Indeed, while the organisation of the Empire was slowly breaking down, that of the Church was steadily growing, with the result that the Church soon offered a career comparable to, if not better than, that afforded by the State to men of ability who felt called to public life.2 Some specialised in the study of theology; others took up the work of creating the great body of canon law which for a long time was to perpetuate the old Roman ideal of universal law. With all this, the growth of the power of the episcopate, and particularly of the papacy, was to give a new aspect to the ancient city of Rome, and slowly, but certainly, the Empire ruled from Rome was being replaced for many purposes by Christendom ruled by the papacy.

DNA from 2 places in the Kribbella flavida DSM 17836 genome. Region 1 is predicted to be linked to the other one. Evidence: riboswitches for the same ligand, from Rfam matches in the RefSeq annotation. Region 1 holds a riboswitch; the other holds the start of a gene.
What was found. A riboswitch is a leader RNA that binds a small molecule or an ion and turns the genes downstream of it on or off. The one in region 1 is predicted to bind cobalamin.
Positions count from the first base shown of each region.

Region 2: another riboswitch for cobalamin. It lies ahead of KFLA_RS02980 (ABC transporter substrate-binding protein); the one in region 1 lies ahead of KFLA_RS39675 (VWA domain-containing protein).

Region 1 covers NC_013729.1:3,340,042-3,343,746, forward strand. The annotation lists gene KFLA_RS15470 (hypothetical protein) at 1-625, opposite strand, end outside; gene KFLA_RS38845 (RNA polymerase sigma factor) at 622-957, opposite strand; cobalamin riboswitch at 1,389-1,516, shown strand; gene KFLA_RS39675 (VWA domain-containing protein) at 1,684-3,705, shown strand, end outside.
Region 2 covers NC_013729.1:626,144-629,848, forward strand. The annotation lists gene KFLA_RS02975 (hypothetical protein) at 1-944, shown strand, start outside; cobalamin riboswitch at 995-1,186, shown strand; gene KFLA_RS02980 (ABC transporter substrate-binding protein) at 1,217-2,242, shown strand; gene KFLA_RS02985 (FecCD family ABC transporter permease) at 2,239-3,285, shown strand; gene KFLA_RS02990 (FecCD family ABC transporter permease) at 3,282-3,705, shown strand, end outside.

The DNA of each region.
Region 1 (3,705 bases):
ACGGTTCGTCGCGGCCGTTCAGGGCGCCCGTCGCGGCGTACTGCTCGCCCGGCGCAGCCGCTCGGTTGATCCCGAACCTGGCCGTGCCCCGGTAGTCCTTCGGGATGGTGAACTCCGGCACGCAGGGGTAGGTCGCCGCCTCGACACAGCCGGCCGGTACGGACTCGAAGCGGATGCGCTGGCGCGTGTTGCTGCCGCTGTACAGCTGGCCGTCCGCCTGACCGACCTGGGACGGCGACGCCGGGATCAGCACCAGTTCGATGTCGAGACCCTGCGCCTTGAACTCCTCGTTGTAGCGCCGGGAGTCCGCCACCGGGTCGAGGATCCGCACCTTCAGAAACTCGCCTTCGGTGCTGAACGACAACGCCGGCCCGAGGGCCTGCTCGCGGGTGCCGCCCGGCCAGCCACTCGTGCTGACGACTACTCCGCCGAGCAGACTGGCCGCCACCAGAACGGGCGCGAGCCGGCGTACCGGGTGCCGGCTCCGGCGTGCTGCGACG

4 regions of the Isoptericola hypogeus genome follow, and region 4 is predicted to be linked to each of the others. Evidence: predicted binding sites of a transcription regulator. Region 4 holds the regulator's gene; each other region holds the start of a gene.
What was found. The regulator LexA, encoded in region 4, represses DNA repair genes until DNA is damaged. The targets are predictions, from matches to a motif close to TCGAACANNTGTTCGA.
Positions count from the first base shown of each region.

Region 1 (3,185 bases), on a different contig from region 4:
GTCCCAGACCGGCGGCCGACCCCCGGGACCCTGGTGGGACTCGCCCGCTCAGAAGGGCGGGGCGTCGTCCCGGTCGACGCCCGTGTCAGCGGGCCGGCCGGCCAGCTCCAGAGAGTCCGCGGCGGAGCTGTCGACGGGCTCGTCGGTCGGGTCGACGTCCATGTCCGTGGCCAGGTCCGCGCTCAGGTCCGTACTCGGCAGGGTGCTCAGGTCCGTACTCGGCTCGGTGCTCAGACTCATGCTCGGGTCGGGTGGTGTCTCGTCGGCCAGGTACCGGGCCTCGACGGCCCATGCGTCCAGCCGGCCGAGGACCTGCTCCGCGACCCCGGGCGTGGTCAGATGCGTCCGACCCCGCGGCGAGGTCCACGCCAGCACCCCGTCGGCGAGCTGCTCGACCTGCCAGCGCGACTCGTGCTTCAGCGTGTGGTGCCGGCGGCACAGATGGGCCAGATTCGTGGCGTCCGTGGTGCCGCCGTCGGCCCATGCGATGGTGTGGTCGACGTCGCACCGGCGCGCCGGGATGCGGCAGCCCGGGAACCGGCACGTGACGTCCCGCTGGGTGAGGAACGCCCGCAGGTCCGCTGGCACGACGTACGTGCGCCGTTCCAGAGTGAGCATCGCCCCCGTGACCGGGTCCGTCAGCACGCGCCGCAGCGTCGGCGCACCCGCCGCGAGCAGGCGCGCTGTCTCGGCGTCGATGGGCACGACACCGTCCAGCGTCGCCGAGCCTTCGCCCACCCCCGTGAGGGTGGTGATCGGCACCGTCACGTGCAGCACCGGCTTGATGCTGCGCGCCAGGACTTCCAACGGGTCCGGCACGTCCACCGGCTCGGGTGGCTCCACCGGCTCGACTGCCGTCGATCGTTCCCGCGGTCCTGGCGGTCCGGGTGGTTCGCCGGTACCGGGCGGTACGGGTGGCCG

See the remarkable Panorama of the World’s Legal Systems, by Dean Wigmore, where brief descriptions of most of them are given.
For an admirable short account, see Sir Paul Vinogradoff in chapter xix of the Cambridge Mediaeval History, vol. i.
J. S. Reid in Cambridge Mediaeval History, i. 24 ff., 54.
C. H. Turner in Cambridge Mediaeval History, i. 179.
Pollock and Maitland, History of English Law, i. 4.